State governments push to scrap the new LLPA fee changes

A coalition of fiscal officers from 27 state governments called on the Biden administration and the Federal Housing Finance Agency (FHFA) to scrap the loan-level pricing adjustment (LLPA) fee changes that went into effect on May 1. 

In a letter to President Joe Biden and FHFA Director Sandra Thompson, the fiscal officers said the new policy will force homebuyers with good credit to pay more on their mortgage every month. 

“Those who make down payments of 20% or more on their homes will pay the highest fees – one of the most backward incentives imaginable,” the letter said. 

The increased fees will subsidize higher-risk borrowers by handing out better mortgage rates to people with lower credit ratings who have saved less for a down payment, according to the letter. 

In January, the FHFA made a series of significant changes to the LLPA fees charged by Fannie Mae and Freddie Mac on conventional/conforming mortgages, introducing a “revamped” LLPA matrix that differentiates pricing by loan purpose, with grids for purchase loans, limited cash-out refinance loans, cash-out refinance loans and additional LLPAs by loan attribute. 

The LLPA changes make permanent the reduced or eliminated fees for first-time homebuyers and those with low and moderate incomes. The changes also include significantly reduced fees for borrowers with lower credit scores but strong down payments. 

The fee changes were expected to hit borrowers with FICO scores between 720-739 and 740-759 the hardest, resulting in these borrowers paying thousands of dollars more in some cases. 

The most controversial change was the addition of the LLPA tied to a borrower’s debt-to-income ratio, which will charge a fee for borrowers with a DTI at 40% or higher. But following uproar from the industry — including the Mortgage Bankers Association (MBA) — the FHFA has delayed the implementation of the DTI-based LLPAs until August. 

While there’s a gap in access to credit, and while low credit scores are a significant barrier to buying a home, the right way to solve the problem is not to penalize hardworking, middle-class American families by “confiscating their money and using it as a handout,” according to the letter.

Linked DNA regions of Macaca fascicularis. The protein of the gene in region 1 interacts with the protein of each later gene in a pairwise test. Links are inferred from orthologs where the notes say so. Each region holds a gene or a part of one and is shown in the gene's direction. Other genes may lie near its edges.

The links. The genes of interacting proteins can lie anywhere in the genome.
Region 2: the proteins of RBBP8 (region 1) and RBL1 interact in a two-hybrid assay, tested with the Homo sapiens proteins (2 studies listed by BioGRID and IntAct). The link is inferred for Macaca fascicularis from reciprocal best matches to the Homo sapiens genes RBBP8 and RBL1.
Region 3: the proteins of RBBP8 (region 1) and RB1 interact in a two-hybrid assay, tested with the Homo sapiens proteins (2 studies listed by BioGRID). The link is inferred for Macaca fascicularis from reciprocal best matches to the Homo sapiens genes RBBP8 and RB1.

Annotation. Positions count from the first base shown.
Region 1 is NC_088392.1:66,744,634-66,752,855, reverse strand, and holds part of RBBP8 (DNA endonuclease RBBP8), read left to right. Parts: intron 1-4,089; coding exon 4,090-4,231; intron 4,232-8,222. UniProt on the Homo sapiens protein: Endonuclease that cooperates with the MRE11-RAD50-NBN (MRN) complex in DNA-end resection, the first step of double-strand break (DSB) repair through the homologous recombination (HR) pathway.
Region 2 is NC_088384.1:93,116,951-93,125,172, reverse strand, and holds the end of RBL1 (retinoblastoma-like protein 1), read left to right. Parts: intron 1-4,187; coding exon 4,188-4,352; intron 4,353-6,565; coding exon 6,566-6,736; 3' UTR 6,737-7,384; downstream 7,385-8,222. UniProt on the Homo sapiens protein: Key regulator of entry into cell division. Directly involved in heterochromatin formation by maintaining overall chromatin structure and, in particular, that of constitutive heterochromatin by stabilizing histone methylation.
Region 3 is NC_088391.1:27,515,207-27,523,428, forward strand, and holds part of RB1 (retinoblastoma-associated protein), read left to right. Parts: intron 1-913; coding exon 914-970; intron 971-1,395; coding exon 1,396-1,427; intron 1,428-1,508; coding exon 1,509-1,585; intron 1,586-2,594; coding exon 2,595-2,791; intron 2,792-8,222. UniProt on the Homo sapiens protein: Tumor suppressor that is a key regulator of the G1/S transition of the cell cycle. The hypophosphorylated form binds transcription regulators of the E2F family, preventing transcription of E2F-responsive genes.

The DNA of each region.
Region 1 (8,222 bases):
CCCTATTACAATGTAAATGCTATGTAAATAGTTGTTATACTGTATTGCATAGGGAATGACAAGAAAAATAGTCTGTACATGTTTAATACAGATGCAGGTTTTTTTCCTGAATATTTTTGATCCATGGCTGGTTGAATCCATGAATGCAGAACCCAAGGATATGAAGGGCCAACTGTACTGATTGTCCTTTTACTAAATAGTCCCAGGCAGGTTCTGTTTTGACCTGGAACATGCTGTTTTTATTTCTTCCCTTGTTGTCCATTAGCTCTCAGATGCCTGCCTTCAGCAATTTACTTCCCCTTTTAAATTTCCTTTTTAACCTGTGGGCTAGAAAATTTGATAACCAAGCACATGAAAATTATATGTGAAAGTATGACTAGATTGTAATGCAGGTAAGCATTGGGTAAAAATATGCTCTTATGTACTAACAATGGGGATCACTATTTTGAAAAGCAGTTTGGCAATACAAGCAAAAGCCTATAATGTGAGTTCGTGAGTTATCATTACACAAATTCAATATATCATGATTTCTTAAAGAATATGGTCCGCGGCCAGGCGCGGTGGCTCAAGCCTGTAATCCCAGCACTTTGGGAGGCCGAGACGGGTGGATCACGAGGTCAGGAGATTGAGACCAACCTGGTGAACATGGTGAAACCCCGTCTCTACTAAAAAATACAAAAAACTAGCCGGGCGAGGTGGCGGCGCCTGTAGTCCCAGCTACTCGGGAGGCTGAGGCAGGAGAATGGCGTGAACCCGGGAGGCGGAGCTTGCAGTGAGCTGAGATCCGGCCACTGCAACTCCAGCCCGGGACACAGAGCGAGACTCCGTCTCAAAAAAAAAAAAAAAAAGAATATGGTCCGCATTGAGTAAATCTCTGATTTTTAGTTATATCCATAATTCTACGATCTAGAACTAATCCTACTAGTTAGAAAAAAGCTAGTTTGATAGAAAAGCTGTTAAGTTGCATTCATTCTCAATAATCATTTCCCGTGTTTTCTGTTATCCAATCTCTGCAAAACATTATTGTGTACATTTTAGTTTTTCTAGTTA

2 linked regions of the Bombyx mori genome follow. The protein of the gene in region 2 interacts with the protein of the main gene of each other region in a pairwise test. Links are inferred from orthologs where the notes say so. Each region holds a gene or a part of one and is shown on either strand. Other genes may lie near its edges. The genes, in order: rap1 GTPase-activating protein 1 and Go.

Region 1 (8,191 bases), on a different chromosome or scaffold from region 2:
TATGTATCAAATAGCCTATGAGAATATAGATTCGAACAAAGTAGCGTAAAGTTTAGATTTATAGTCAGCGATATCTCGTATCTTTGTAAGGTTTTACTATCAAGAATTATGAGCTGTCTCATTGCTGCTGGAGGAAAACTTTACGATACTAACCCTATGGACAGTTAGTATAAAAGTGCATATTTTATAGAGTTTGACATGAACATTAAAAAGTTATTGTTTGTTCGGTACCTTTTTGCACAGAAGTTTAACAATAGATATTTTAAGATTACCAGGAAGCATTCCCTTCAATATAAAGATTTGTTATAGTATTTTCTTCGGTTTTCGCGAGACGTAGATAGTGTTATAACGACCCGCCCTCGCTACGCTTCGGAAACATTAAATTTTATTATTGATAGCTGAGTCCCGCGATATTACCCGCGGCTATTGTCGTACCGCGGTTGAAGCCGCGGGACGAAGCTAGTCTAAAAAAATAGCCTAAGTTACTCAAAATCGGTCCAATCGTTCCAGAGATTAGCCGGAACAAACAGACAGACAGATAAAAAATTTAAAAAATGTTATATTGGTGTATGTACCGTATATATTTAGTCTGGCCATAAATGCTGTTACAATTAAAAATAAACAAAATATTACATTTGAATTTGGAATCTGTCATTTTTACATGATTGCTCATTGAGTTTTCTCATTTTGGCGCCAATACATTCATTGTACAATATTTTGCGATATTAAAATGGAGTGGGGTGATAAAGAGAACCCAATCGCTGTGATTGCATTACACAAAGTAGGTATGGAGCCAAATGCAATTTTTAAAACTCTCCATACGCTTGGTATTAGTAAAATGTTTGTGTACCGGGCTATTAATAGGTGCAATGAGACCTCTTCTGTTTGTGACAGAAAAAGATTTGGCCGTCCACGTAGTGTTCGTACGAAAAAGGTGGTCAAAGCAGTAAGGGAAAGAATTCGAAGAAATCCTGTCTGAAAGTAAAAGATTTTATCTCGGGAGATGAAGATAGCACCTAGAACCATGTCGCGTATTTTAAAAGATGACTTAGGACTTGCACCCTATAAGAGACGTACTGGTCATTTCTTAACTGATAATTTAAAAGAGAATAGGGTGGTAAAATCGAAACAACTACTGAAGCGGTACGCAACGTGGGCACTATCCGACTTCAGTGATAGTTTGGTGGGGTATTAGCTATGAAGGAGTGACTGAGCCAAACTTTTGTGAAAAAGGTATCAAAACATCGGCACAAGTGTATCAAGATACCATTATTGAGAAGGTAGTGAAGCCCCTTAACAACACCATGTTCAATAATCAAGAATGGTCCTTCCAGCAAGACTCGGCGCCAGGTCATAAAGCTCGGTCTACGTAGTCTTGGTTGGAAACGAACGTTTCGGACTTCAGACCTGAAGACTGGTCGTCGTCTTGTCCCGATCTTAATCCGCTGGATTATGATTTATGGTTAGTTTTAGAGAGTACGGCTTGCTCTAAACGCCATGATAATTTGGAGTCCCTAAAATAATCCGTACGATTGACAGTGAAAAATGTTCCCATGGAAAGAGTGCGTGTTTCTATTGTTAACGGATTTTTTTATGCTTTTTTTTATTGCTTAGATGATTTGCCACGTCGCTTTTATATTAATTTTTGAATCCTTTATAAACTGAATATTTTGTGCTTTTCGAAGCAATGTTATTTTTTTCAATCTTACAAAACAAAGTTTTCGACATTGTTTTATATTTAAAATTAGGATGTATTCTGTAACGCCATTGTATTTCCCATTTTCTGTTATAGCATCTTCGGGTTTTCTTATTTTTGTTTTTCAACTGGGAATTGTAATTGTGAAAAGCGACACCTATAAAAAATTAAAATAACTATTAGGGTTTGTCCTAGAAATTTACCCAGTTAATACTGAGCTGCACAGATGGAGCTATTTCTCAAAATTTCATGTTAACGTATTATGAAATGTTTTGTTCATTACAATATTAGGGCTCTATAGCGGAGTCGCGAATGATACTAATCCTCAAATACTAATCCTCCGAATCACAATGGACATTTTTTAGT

The new policy will be a “disaster” at a time when the real estate market already slowed considerably due to high-interest rates — and it will further depress home sales, fiscal officers said. 

The letter comes after a group of Republican lawmakers in the U.S. House of Representatives, led by Rep. Andy Biggs (R-Ariz.), introduced a bill that aims to block changes in the LLPA fees. 

“The FHFA—led by a President Biden appointed director—is punishing financially responsible mortgage borrowers,” Biggs said in a statement.

“Their agenda of equity over equality defies common sense and will endanger the stability of the housing market. I hear regularly from constituents about the high cost of housing, which has been exacerbated by the insane interest rates imposed to combat Biden’s skyrocketing inflation.”

With misinformation spreading about the LLPA changes, Thompson issued a statement emphasizing that higher-credit-score borrowers are not being charged more than low-credit-score borrowers. 

“The updated fees, as was true of the prior fees, generally increase as credit scores decrease for any given level of down payment,” Thompson said. 

Despite Thompson’s statement, loan officers have been raising concerns that the new changes are keeping middle-income borrowers with high credit scores from homeownership. 

“If you look at a borrower with a 740 to 750 in FICO score, these borrowers used to not get hit at all on interest rates. There used to be no real adjustments for anybody with a 740 or higher FICO score,” a production manager in Northern California said in an interview with HousingWire. 

But with the change, a borrower with a credit score of 740 or higher who has a down payment between 15% and 20% would be hit with three-quarters of a point on their loan.

“So on a $400,000 loan, their loans are getting $3,000 more expensive for borrowers that used to be considered the cream of the crop. So that’s what the real outrage is,” the production manager said. 

However, a borrower with a 660 credit score and a 5% down payment is more likely going to end up with an FHA loan because the rate and mortgage insurance costs are lower, the loan officer explained. 

“So what it’s really doing is basically just placing a tax on borrowers with very, very good credit and people that have done all the right things, they’ve saved some money, they’ve managed the finances well enough to have these credit scores in the 720 to 760 range. It’s basically putting a tax on these folks,” the loan officer said.